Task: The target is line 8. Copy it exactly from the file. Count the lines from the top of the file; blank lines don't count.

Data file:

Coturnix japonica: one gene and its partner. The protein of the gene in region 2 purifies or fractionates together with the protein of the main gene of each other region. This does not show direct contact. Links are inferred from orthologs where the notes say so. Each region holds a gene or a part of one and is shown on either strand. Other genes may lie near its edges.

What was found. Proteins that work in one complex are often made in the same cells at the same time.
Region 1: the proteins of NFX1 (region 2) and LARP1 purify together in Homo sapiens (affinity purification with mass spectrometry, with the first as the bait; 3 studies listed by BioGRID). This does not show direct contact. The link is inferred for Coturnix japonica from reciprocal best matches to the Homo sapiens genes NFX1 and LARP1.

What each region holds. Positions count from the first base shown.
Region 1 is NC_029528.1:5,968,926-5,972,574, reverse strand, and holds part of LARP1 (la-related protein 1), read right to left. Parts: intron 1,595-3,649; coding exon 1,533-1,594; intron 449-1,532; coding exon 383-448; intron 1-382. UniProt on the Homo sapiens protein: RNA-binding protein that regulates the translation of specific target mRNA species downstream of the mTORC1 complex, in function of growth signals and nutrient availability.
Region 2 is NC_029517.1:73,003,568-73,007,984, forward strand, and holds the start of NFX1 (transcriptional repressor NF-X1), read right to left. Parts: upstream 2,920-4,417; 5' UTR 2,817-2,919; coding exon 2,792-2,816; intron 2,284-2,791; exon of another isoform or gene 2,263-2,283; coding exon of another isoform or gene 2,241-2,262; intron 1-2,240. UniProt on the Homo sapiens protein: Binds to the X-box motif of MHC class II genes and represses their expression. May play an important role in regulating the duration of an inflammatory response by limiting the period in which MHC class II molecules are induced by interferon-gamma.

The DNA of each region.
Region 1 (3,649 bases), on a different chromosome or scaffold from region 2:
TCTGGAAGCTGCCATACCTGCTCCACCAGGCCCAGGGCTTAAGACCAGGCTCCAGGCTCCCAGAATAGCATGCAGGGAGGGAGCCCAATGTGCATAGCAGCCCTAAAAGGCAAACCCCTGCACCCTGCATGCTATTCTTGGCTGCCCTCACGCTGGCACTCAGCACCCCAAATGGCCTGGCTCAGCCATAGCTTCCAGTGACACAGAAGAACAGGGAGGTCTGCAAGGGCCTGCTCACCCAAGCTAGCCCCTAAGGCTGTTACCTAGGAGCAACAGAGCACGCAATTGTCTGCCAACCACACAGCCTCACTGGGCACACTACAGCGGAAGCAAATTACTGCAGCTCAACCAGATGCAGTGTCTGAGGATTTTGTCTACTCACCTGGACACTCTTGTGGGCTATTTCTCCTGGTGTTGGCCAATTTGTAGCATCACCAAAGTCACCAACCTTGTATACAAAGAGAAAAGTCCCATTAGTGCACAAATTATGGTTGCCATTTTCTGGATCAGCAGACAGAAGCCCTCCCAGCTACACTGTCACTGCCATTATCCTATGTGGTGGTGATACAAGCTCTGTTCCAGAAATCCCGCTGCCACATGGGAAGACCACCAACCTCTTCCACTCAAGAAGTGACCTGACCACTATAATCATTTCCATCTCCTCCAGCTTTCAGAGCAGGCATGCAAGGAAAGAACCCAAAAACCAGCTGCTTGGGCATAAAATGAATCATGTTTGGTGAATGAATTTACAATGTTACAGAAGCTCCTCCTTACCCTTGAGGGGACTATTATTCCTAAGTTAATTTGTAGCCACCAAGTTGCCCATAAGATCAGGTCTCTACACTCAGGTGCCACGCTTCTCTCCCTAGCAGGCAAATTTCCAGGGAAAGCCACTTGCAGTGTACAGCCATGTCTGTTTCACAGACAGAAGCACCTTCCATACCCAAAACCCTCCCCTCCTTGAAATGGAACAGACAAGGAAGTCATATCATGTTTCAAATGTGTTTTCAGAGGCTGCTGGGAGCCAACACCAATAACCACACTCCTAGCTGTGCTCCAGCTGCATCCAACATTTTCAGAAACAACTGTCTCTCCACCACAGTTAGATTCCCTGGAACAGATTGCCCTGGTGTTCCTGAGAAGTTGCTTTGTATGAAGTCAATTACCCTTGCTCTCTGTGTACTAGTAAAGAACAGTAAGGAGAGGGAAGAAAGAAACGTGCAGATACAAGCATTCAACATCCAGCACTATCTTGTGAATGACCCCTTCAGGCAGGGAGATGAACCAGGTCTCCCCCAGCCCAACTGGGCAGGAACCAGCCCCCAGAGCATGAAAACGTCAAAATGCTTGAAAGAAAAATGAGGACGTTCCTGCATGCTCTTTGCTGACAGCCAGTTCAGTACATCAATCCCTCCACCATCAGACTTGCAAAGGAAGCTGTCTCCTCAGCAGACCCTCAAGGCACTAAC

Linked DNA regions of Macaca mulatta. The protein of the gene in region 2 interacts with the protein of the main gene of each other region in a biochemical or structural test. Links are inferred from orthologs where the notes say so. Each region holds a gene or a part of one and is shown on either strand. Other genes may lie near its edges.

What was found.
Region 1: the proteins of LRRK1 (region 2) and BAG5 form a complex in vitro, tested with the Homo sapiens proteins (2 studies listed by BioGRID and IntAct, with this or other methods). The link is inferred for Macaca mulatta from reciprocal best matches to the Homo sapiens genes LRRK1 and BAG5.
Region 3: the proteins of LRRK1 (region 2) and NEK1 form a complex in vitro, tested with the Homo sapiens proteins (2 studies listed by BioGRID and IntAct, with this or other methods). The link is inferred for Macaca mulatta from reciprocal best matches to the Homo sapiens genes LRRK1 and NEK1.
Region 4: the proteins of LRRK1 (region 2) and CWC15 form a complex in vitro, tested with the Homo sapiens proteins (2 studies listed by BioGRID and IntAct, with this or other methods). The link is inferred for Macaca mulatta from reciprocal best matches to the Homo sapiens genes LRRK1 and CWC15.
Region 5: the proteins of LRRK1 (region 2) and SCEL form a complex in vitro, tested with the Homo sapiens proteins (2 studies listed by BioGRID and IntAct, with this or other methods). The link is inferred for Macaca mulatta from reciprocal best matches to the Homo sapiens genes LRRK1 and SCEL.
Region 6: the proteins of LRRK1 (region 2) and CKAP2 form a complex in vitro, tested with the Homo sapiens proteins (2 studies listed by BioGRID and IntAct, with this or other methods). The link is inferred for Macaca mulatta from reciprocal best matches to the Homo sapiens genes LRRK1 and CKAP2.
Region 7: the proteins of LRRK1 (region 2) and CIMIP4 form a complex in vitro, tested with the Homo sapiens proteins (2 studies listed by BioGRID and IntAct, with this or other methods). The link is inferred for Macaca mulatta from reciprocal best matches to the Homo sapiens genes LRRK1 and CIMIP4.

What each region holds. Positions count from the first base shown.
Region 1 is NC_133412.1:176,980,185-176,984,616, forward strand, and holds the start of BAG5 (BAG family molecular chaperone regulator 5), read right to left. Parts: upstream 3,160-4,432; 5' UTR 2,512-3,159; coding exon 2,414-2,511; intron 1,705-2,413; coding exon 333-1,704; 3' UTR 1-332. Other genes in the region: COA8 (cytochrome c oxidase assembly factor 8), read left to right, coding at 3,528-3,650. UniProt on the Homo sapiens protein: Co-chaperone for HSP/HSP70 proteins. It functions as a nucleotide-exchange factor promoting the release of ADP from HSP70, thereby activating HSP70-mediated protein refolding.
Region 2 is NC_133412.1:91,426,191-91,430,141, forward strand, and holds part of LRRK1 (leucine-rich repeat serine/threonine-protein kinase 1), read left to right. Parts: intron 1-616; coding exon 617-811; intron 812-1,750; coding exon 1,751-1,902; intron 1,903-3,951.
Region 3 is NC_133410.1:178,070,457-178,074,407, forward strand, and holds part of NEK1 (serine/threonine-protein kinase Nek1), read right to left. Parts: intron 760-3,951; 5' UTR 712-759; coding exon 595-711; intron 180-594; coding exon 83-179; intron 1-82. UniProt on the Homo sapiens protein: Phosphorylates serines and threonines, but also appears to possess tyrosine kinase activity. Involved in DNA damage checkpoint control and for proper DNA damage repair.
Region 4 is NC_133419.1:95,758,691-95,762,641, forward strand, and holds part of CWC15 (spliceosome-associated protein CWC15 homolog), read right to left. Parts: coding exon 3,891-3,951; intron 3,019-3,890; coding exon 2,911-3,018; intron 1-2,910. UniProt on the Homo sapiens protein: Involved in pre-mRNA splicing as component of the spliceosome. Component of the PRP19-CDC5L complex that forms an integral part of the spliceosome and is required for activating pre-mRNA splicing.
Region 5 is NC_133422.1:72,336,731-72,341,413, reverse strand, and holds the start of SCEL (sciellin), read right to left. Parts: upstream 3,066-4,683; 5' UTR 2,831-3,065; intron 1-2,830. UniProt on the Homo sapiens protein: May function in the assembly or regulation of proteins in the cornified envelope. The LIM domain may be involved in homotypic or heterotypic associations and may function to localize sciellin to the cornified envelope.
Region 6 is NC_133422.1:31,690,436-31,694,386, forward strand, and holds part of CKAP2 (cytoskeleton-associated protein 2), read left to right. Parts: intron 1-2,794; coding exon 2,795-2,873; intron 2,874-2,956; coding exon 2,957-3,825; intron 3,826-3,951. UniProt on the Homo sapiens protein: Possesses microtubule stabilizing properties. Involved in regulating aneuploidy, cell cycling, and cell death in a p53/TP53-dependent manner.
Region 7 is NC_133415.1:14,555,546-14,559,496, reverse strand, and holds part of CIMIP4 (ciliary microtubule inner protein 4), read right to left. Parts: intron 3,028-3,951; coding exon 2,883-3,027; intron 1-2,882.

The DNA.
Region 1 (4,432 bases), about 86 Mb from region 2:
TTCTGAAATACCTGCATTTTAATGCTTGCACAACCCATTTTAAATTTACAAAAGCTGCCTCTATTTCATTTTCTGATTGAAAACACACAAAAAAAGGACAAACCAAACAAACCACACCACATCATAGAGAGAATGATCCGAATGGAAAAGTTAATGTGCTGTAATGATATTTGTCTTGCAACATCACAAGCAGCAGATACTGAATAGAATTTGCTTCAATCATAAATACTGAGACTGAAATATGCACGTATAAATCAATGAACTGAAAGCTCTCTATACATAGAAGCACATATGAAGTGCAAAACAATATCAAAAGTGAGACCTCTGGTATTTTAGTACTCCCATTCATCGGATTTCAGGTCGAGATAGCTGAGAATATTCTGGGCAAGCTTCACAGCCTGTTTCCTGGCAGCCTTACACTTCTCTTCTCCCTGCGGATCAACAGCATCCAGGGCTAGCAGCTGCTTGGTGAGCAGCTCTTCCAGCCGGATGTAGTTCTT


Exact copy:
Region 1 (3,649 bases), on a different chromosome or scaffold from region 2: